Season Update: ‘Zombees’ and Adventures in the Yard

So we’ve got a slightly funny story to tell you about bees coming back from the dead, which Sian has coined as ‘zombeegate’. When checking our nuc’s feed Sian had noticed a nuc where the bees were dead (but were actually in a state of suspended animation as a we later found out). Upon close inspection she could see through our clear plastic crown board, the bees weren’t moving and had their proboscis stuck out – an indication of starvation. Removing the fondant revealed that unfortunately it wasn’t placed on correctly, meaning the bees didn’t have access to the fondant at all. With a heavy heart and a few tears, she carried the lone nuc back to the yard.

Now, ordinarily when we are clearing our boxes of our losses, they normally go into a box, later to be thrown away but we had a very unique situation on our hands. An artist from London had contacted us asking for a tub of dead bees, definitely not a request we have very often! Knowing this, Sian decided to gently remove the dead bees with a brush, she even found the curled up queen, which she cleaned up a bit. But, as we were worried about the damp state they were in encouraging mould growth, she spread them over cardboard and left in the work room to dry as we had the heater on to help dry the painted honey room floor. Well, I came in the very next day and it took me a while to realise that some of the bees had come back alive, INCLUDING THE CURLED UP QUEEN!

Zombee Queen

It was impossible to sift through the horde of dead bees to identify the slowly moving live bees so I had to place them all in a box with syrup and fondant. As soon as we could, Sian and Rob popped them into a small mating nuc with drawn comb as they had separated into a cluster. Honestly, we were shocked and wonder how many cases have occurred before, after all the bodies normally go straight into a box.

We’re doing our best to nurse the little cluster, which was honestly less than a handful of bees. But we’d hate to lose it. Sian spoke about it with an old employer who aptly told her ‘bees are only dead when they’re warm and dead!’ So even us beefarmers get it wrong but if Sian had not noticed they were dying, they most certainly would all be dead within a few days, so please do check your bees have proper access to their feed even if you know how resilient they can be!

Sian feeling a bit ‘warm and dead’ now

Aside from that extraordinary moment, we’re being rather positive by describing our work at the yard as ‘adventures’, honestly it is quite good to finally get things organised. We had been wracking our brains trying to figure out a way to stop the double handling of our equipment at the lean to, this is because we are so busy during the height of the season we store equipment that is cleaned but not filled and then when it comes to winter and we start filling boxes that get stacked in front of the unfilled and basically it just causes a lot of confusion. Even just writing that was laborious!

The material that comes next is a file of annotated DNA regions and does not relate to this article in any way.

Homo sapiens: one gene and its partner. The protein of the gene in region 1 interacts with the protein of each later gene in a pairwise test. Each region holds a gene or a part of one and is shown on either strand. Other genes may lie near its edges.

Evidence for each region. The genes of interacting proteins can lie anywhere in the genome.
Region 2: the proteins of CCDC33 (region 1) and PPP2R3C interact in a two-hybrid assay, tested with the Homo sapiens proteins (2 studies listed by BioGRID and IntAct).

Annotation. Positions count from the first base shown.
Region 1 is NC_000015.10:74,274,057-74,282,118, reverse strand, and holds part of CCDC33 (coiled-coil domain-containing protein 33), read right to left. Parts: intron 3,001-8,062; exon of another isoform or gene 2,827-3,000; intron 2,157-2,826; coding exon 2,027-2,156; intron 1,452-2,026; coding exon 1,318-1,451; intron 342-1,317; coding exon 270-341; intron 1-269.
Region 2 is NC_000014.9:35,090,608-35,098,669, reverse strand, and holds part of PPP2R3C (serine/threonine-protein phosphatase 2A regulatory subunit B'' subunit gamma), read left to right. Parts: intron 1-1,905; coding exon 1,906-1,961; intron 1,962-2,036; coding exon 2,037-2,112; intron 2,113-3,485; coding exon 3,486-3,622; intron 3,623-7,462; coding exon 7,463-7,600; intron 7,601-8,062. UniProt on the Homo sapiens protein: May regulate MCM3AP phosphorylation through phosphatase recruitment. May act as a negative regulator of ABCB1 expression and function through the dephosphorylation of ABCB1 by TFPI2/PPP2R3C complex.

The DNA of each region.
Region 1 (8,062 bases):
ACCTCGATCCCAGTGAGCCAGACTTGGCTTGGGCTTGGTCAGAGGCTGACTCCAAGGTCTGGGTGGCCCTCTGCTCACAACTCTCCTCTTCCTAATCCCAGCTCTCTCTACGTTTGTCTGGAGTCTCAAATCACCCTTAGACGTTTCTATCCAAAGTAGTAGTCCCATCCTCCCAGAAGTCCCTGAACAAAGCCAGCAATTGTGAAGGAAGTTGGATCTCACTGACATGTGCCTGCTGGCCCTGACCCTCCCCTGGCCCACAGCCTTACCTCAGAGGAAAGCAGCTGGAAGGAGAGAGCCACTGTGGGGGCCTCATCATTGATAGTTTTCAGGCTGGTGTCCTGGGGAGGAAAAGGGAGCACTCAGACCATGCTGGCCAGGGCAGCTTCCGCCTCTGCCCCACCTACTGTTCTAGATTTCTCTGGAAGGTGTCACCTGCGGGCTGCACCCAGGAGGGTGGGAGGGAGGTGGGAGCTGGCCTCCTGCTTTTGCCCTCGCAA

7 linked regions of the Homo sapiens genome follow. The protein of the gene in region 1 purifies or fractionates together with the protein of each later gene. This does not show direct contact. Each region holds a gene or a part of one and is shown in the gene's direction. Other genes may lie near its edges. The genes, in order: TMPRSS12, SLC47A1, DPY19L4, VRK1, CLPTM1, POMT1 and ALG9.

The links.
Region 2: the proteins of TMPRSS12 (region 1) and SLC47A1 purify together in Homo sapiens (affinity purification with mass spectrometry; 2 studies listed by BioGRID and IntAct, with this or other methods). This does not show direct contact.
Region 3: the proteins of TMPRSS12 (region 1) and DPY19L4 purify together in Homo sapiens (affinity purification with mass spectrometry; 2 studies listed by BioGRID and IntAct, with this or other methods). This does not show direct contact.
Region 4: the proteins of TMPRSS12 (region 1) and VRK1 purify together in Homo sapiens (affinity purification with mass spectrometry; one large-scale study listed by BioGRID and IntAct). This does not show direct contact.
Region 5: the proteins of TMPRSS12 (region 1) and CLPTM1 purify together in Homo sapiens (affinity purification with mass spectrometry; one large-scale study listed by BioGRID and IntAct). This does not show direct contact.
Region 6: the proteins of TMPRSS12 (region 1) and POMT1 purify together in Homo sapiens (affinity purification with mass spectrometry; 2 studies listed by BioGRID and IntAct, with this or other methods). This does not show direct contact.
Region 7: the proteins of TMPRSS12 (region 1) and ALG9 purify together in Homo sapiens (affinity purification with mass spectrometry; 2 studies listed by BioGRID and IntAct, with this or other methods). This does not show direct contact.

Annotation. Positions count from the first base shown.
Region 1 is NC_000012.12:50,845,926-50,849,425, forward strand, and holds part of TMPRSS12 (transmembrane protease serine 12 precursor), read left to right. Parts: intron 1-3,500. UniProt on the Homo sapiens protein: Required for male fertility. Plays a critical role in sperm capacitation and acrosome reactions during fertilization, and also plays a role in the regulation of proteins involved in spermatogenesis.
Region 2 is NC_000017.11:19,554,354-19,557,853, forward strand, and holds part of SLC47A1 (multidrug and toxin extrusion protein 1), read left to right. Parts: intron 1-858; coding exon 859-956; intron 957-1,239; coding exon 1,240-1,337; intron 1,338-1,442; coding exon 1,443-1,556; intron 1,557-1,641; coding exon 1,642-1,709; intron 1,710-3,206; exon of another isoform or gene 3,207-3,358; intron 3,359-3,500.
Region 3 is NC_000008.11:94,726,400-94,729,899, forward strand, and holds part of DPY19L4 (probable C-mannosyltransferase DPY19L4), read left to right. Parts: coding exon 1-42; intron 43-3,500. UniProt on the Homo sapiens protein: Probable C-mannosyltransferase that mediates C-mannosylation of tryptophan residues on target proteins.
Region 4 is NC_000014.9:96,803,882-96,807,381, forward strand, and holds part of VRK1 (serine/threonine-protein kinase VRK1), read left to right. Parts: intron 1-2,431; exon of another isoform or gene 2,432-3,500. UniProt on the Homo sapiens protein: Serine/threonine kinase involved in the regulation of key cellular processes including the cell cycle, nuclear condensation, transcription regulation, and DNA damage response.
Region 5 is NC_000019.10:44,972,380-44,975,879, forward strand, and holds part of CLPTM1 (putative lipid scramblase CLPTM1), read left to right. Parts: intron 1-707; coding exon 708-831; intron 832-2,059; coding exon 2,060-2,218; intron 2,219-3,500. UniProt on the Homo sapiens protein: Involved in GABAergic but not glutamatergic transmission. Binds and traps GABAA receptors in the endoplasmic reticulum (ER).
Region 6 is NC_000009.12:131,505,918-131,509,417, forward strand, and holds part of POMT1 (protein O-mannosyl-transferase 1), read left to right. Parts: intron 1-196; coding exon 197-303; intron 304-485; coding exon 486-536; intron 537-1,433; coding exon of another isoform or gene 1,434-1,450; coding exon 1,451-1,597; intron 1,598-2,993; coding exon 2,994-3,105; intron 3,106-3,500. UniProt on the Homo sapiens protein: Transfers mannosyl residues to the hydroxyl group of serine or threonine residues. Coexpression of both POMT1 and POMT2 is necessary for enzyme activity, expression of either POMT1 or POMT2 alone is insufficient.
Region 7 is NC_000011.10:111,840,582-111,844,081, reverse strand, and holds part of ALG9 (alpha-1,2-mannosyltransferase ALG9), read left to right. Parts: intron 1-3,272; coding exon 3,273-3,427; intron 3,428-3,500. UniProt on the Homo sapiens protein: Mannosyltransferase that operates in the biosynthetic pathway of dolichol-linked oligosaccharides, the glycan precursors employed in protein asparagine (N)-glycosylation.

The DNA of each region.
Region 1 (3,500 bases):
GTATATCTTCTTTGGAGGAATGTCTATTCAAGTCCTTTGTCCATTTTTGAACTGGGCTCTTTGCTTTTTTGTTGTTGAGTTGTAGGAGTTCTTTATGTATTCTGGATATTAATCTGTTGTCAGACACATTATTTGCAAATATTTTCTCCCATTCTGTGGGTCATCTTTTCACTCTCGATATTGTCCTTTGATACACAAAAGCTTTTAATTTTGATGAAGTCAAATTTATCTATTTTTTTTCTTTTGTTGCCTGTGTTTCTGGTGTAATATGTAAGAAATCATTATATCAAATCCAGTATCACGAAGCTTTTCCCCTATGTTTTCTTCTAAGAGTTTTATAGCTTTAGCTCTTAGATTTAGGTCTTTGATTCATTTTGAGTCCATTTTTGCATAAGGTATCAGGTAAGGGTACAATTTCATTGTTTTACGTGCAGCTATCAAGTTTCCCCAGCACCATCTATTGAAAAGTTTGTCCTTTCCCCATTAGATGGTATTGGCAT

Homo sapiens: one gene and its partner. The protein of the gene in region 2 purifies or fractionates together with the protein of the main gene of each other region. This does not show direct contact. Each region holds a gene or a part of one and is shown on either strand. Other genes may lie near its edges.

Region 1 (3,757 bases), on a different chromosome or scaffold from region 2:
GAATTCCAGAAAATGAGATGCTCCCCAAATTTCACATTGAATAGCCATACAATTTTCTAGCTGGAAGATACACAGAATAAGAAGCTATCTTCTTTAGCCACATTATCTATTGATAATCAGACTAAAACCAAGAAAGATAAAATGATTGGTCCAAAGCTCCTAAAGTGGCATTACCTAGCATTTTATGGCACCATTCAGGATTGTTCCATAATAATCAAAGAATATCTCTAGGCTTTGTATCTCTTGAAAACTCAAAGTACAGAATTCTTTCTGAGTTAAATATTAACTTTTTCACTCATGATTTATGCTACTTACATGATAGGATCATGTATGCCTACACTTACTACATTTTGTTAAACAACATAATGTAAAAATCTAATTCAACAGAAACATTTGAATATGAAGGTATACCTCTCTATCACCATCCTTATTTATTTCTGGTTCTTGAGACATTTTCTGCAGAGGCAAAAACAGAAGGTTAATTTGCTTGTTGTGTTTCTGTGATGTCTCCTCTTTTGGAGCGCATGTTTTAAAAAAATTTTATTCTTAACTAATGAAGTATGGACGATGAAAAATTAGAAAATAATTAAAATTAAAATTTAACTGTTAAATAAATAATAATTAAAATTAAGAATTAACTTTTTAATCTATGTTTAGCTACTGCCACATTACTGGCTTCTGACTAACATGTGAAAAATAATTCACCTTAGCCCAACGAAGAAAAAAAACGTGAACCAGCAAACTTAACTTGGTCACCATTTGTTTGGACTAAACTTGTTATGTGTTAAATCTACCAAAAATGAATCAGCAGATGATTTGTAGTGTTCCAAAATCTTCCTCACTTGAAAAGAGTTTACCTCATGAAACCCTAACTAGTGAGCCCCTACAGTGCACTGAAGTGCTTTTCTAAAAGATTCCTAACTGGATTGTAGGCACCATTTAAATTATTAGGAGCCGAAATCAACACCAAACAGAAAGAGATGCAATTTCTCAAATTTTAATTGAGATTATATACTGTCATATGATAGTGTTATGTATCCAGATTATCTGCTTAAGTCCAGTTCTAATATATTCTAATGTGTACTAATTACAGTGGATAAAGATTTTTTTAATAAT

Nice and neat lean to

Gabe and I went to the lean to and moved all the commercial and 14 x 12 boxes to the front of the yard, then we went through every National brood box, with chalk and we marked an ‘F’ to indicate that it was a filled box, and ‘FD’ to indicate boxes with filled and drawn frames. It is looking extremely organised, however the empty poly boxes easily get blown over in the wind, we’re hoping that once the boxes are filled with frames they’ll be a little more stable.

We’re hoping that most of this equipment will actually have bees in them over the winter, meaning we’ll actually have plenty of space next season. However, because we’re trying to reduce the amount of nucs we manage, we’re going to need a lot of space for our empty nuc boxes, so I guess you can say that it swings in roundabouts.

Even in the yard we’re starting to be able to move our extraction kit slowly back into our honey room, that’s given us enough space to manoeuvre our pallet of flatpack correx boxes upstairs so that we can get more made up before the overwintered nuc rush!

Gabe and Rob moving our pallet of flatpack correx boxes

As you can tell by now, our Gabe is back home from a fantastic time in New Zealand! He really enjoyed the fast-paced and strenuous honey farm that he was palmed off too (as well as being able to use the amazing natural spa facilities at nearby Hanmer Springs). He was able to learn a few different techniques that we’re hoping to utilise this year as well, although we do not have the capacity to have nearly 1000 hives like his boss in NZ, one can certainly dream though.

But just as soon as he is back in the fold, he’ll soon be off to his block training for a week so we’re getting him to help us as much as possible with the amazing amount of frames left still to make as it’s the only thing we have left to do for our spring preparation. He made one super frame in just 29 seconds! However, Chris Manton of @ElmTreeBees decided he’d be disqualified due to misaligned bottom bars (I agree!! – Sian).

29 seconds to make 1 frame!

Things were looking pretty positive weather wise, but then obviously with all the storms we had a bit of a disaster, and now we’ve been having some snow too! Despite this, our customers seem to be getting excited with orders coming in for nucs, queens and equipment. We love it when it starts buzzing here, unless it’s ZOMBEES!

Take a moment to adore a set of twins, lambing season almost over for Rob!

P.S We also have a lovely new sign outside of our office!

Hand painted with a shaky hand

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